The Expo redefined what it meant for producers to be able to talk about and educate others on who their industries are and what they do. In addition, they are shifting the conversation to not only talk about fish as a natural resource (stocking, recreational fishing, charter fishing, population management), but to also talk about fish as food (food security, local and regional economies, equitable access, diversity, healthy, sustainability, resiliency, customs and traditions). The Mi Fresh Fish Expo brought together aquaculture and commercial fishing producers in Michigan – their first collaboration – under one tent to bring awareness that they offer Michigan-made fish, or Mi Fresh Fish, for all people in Michigan and request that state residents to support them.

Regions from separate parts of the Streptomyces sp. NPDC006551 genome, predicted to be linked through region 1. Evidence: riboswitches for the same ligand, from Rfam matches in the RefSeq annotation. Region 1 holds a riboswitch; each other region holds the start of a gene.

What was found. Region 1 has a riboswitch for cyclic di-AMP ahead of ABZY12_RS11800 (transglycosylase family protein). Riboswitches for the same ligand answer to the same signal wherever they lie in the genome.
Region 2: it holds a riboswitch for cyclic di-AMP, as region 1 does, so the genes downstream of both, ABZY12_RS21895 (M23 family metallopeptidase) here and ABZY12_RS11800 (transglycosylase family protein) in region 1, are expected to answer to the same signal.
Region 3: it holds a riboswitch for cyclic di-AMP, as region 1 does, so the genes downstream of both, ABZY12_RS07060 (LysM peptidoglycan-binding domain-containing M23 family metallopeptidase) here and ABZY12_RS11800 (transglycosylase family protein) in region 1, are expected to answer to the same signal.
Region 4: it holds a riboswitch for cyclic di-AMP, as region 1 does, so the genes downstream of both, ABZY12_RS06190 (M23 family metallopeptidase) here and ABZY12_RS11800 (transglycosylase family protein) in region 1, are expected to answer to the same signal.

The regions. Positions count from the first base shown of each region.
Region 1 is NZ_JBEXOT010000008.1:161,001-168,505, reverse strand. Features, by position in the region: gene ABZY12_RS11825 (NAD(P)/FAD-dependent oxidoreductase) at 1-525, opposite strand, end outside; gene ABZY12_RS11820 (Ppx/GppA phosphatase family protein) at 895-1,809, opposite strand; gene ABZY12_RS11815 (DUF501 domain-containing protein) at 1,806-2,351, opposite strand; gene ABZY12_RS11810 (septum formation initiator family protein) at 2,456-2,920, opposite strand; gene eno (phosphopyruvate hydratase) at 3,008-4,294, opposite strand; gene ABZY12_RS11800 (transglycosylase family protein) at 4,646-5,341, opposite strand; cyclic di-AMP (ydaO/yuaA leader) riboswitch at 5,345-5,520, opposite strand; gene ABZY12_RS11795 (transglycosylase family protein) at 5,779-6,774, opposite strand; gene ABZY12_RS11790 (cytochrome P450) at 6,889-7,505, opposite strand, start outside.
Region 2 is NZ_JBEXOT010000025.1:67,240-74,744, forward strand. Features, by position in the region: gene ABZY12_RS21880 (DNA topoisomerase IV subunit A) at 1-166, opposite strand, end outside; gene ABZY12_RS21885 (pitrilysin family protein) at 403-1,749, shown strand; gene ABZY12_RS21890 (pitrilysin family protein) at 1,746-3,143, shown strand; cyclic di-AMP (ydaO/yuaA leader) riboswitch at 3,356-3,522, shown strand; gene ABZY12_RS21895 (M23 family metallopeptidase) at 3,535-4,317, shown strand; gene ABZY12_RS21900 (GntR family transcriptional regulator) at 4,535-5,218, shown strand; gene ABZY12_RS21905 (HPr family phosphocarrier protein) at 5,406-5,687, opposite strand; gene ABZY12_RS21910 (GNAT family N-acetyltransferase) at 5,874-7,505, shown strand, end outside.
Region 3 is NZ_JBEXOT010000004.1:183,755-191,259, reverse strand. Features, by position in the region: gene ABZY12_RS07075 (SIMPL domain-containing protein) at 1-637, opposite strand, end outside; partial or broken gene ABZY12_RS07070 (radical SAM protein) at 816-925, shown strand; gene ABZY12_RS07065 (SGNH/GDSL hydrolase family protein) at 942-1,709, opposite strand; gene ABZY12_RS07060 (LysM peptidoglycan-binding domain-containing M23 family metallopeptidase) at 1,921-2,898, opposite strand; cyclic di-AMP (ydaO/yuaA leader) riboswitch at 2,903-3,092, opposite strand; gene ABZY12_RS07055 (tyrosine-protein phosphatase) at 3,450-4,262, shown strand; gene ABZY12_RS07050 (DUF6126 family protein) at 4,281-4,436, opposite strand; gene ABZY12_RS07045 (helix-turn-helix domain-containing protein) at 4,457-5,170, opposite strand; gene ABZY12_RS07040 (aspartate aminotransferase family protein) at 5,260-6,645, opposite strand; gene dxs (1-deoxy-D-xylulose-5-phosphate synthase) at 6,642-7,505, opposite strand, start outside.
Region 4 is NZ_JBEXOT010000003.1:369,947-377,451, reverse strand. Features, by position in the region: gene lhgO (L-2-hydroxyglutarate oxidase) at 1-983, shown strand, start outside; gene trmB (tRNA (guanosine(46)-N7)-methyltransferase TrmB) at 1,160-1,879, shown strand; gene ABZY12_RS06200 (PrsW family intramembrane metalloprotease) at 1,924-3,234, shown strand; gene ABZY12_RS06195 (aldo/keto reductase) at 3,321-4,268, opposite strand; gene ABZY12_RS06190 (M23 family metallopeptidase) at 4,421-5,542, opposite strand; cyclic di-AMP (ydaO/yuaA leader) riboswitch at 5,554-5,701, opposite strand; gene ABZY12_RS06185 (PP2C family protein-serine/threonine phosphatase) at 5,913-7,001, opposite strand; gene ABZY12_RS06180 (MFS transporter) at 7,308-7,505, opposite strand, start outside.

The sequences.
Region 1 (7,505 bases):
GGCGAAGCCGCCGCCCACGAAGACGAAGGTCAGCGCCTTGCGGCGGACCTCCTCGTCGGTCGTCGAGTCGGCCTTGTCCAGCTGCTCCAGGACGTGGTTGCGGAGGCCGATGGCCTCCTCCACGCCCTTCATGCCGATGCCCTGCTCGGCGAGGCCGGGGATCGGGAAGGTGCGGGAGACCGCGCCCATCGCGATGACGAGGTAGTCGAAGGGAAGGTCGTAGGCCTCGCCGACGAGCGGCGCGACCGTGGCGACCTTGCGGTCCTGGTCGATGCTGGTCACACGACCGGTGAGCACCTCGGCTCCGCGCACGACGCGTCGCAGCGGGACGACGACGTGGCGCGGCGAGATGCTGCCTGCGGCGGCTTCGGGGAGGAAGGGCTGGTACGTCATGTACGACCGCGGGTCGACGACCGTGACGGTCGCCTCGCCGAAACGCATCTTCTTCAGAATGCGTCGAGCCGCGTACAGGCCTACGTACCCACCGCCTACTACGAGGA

Mi Fresh Fish campaign continues

The Mi Fresh Fish Expo is part of a marketing campaign to highlight the small and mighty industries bringing fish to the people of Michigan. The campaign is focused on consumer education surrounding the benefits of eating Michigan fish, the importance of buying local products to support local economies, and the high quality of standards and care in the quality of fish they produce. Mi Fresh Fish is an educational marketing campaign to bring awareness to commercial fishing and aquaculture, also known as fish farming, in Michigan. It’s about celebrating what they offer and supporting local, healthy, tasty, delicious fish.